Carlos grabbed Jill and pulled her to the floor as the grenade went off. The explosion tore apart the entire car, ripping the walls in half and blowing the roof off. The creature flew backward and smashed through the demolished side wall, tumbling through the air and crashing to the ground in a heap.
The doorway between the two cars was blown to pieces, showering Jill and Carlos with debris and broken glass. Jill's ears rung with the deafening sound, the shockwave knocking the wind out of her. She gasped for breath and tried to get to her feet.
"Come on," Carlos said, pulling her up. She glanced back at the third car and shook her head sadly. All that was left was the basic frame and most of the floor. Sparks shot out from underneath, and they heard the sound of squealing metal. The explosion had also blown through the floor, and something had gotten jammed in the wheels.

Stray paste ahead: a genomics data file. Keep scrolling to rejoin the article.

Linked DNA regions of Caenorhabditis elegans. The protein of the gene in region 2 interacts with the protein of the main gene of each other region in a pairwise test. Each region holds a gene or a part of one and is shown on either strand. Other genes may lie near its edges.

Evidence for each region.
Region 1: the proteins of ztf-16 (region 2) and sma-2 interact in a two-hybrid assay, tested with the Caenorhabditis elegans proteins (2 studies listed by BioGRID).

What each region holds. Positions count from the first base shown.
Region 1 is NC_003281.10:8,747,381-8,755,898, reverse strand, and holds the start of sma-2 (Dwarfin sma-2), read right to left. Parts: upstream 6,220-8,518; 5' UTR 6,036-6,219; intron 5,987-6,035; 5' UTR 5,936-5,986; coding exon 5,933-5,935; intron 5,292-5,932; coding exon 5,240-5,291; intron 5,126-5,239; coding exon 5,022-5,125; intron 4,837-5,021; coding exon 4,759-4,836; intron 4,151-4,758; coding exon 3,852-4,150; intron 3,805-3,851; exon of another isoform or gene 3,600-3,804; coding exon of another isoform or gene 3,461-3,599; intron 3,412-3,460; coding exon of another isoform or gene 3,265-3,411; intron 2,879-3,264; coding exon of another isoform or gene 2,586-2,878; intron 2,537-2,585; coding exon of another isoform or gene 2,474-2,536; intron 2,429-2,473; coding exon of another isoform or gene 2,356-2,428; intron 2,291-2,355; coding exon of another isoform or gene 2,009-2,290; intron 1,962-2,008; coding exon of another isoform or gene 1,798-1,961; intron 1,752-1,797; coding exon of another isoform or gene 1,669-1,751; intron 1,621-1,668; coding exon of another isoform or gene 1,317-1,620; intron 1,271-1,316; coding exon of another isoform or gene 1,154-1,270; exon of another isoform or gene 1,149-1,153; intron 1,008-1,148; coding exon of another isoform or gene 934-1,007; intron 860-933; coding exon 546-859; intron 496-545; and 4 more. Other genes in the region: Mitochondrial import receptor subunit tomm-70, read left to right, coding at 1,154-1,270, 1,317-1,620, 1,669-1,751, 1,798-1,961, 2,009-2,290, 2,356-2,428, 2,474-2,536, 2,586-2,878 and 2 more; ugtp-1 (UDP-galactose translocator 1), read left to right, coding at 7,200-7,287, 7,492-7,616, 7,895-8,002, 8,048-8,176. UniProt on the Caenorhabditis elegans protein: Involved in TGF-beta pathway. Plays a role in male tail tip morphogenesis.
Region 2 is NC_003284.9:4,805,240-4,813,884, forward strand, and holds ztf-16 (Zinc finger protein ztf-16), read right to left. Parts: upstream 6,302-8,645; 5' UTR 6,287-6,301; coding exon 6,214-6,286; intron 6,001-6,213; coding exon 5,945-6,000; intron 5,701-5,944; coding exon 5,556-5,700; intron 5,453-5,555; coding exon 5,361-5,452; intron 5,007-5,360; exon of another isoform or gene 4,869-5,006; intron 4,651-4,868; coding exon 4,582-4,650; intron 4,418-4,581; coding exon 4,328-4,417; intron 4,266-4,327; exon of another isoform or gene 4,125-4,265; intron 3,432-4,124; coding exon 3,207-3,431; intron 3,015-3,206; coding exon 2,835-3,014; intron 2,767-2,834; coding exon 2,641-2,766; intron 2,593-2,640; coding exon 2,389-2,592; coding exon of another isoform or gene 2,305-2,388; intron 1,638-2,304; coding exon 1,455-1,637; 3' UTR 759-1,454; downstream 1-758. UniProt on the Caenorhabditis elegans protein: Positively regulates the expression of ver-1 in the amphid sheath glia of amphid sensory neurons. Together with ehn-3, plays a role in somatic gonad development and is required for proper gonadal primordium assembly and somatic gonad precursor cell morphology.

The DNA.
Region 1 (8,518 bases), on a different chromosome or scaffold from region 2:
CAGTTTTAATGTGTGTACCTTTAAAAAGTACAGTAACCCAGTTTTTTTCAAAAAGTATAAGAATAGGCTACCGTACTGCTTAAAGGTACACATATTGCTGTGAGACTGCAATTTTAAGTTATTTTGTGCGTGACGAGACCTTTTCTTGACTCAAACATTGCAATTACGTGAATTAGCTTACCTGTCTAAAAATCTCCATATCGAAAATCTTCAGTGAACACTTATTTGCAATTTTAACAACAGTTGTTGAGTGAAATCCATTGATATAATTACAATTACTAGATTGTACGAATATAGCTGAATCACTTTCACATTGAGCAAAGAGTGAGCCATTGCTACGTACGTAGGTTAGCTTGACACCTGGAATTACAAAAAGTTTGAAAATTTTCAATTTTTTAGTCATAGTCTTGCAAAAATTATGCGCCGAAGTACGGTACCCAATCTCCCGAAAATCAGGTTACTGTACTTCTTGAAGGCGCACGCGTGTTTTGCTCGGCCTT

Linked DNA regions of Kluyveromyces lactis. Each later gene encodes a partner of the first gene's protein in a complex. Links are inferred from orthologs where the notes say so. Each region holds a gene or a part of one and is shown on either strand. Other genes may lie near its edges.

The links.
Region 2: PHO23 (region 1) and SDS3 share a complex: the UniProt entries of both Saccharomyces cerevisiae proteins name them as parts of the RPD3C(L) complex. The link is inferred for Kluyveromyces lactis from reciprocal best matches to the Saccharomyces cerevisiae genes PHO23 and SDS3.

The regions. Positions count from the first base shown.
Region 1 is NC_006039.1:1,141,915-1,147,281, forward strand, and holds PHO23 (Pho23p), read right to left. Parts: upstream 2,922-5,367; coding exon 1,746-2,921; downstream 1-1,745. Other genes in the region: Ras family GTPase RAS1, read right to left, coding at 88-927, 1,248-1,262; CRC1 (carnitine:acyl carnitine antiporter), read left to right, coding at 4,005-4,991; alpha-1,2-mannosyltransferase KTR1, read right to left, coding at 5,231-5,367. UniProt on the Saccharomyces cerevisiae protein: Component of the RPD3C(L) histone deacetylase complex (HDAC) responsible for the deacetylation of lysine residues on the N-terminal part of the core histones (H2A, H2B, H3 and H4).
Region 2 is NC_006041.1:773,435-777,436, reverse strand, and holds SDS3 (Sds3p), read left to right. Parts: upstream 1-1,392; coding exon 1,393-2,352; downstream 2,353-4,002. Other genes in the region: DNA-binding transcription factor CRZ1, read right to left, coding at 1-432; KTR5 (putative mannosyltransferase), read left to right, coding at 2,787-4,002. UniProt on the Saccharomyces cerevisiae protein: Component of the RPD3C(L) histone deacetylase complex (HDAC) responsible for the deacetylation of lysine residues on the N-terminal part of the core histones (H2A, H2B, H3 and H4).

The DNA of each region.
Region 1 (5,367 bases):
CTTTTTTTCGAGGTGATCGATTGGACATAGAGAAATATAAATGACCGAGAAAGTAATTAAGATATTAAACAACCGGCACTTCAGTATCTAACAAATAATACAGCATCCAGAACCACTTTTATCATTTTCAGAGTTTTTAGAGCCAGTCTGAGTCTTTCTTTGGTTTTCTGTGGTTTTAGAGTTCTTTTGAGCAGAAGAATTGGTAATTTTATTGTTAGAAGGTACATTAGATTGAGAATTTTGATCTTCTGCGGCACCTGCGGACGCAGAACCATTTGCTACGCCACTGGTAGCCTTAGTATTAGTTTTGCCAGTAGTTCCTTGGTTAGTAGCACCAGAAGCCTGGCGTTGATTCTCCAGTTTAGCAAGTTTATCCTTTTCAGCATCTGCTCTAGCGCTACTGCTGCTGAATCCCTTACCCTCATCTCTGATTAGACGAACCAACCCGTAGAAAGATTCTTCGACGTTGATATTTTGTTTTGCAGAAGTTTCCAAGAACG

Jill and Carlos stumbled to the other side of the second car, and Jill looked outside. The streetcar track swerved to the left up ahead, and Jill could see that there were more cars blocking the tracks. But not just one or two cars, there were a dozen of them parked all across the street, an impenetrable barrier. Even going as fast as they were, they could not hope to smash their way through.
"We're going to crash!" Jill cried out.
"Commander!" Carlos shouted. "Look out!"
Carlos grabbed Jill once more and together they crouched down on the floor. Jill pulled herself completely under one of the seats, hoping to shield herself from debris, and Carlos followed suit. It only took a few seconds before the streetcar's brakes turned on, but they were going far too fast.